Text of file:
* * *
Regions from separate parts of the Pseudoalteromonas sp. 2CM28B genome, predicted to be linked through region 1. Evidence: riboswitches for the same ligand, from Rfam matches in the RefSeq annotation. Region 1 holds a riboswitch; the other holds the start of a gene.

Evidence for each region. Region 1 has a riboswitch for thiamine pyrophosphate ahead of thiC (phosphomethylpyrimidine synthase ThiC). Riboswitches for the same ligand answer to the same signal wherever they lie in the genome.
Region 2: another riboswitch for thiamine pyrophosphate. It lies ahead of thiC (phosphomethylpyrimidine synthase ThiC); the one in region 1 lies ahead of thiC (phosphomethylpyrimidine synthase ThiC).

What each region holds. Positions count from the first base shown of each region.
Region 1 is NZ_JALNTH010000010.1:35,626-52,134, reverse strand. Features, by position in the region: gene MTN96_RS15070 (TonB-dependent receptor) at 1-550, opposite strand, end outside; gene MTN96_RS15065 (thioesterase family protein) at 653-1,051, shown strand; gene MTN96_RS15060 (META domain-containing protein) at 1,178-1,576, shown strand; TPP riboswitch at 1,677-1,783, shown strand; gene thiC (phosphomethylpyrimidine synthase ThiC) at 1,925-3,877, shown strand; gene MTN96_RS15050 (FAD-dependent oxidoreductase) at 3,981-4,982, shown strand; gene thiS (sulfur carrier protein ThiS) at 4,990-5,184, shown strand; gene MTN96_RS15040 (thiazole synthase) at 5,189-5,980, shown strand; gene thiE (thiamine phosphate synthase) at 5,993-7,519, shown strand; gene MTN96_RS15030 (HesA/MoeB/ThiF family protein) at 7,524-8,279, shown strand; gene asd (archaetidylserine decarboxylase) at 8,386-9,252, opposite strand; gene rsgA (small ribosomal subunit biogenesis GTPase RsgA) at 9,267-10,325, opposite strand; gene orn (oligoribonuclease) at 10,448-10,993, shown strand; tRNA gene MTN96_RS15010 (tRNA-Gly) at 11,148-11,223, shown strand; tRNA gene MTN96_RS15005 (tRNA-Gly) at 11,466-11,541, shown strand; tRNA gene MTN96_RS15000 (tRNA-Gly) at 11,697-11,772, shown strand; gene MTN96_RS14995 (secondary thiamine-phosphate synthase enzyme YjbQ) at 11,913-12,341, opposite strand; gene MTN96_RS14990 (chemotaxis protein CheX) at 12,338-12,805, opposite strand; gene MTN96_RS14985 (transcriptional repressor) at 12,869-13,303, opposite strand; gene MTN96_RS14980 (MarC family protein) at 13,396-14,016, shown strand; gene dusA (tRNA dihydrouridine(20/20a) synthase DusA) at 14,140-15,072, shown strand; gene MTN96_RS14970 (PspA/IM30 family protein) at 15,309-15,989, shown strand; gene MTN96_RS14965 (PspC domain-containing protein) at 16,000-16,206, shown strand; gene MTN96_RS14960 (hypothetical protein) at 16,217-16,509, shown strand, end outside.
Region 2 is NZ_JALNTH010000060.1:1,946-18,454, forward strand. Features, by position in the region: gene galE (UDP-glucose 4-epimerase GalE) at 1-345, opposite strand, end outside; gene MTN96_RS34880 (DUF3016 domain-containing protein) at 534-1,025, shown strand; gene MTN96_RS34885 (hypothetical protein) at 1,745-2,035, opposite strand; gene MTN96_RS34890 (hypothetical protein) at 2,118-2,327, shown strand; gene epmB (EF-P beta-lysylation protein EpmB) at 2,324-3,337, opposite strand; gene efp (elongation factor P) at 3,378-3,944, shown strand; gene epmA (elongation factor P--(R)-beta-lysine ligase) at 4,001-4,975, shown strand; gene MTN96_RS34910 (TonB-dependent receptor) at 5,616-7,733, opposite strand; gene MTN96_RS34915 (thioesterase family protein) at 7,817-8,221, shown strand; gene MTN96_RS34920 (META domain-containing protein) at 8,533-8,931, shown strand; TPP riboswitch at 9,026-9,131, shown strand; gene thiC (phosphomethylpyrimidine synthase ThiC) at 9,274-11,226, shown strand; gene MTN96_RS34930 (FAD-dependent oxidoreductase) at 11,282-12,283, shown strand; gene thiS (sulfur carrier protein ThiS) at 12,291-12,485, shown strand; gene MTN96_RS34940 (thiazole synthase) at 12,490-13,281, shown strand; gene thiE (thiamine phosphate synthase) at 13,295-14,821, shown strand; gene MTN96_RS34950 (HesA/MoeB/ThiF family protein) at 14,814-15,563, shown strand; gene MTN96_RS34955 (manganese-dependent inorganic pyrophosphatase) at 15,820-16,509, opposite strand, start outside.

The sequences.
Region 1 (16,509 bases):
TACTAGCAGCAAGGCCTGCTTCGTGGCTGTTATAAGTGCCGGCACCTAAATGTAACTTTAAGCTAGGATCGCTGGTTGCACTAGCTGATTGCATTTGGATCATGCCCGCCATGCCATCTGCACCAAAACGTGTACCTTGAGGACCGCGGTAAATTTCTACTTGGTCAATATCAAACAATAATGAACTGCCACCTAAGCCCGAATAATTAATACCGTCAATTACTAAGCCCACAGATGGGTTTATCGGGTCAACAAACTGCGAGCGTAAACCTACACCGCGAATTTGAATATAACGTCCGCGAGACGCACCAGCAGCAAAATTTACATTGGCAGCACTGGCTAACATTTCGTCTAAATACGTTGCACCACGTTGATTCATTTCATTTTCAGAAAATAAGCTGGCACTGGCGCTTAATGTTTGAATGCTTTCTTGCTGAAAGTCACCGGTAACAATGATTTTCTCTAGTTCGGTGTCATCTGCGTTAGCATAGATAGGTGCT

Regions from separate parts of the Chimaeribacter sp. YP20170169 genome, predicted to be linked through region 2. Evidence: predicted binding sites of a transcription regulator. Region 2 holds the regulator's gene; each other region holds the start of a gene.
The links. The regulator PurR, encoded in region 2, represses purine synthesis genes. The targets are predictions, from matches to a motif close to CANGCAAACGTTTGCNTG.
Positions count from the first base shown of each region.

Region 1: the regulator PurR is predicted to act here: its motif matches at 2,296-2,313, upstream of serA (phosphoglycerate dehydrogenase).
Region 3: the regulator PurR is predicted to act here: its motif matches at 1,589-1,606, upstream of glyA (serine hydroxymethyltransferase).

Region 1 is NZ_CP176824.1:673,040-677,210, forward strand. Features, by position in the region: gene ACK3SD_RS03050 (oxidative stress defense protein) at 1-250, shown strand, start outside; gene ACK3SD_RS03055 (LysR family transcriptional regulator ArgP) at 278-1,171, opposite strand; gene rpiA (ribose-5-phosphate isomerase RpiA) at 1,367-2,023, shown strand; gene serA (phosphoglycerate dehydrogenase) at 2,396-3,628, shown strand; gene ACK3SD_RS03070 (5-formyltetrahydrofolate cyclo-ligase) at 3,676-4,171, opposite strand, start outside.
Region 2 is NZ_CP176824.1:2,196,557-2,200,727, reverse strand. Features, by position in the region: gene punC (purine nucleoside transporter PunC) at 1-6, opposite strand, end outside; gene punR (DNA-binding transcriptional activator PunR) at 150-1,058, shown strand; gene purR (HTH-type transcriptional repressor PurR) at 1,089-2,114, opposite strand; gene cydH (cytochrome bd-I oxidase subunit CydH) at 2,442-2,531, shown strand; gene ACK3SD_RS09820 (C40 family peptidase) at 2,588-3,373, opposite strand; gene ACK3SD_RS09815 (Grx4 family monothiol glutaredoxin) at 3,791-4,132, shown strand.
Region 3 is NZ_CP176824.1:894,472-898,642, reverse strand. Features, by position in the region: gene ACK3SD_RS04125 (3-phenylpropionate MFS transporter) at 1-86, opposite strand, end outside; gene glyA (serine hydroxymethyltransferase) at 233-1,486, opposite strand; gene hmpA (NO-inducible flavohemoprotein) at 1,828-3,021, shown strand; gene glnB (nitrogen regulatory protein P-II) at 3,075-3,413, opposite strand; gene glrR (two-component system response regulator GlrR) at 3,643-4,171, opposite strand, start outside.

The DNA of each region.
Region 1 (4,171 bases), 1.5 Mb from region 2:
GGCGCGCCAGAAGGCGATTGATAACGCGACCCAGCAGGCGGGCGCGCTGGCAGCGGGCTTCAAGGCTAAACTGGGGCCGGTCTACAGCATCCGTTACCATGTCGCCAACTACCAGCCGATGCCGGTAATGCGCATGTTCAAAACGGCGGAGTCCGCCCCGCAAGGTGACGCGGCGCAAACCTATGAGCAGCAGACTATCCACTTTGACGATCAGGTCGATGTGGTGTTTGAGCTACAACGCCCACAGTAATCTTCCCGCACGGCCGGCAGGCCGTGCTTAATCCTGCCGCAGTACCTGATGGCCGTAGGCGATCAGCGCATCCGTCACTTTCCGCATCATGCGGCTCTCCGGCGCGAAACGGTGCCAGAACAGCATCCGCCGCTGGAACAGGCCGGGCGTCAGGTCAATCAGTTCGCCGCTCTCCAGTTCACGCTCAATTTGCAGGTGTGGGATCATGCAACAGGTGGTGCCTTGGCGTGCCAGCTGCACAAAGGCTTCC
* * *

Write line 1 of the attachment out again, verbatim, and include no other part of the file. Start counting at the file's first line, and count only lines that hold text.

Regions from separate parts of the Pseudoalteromonas sp. 2CM28B genome, predicted to be linked through region 1. Evidence: riboswitches for the same ligand, from Rfam matches in the RefSeq annotation. Region 1 holds a riboswitch; the other holds the start of a gene.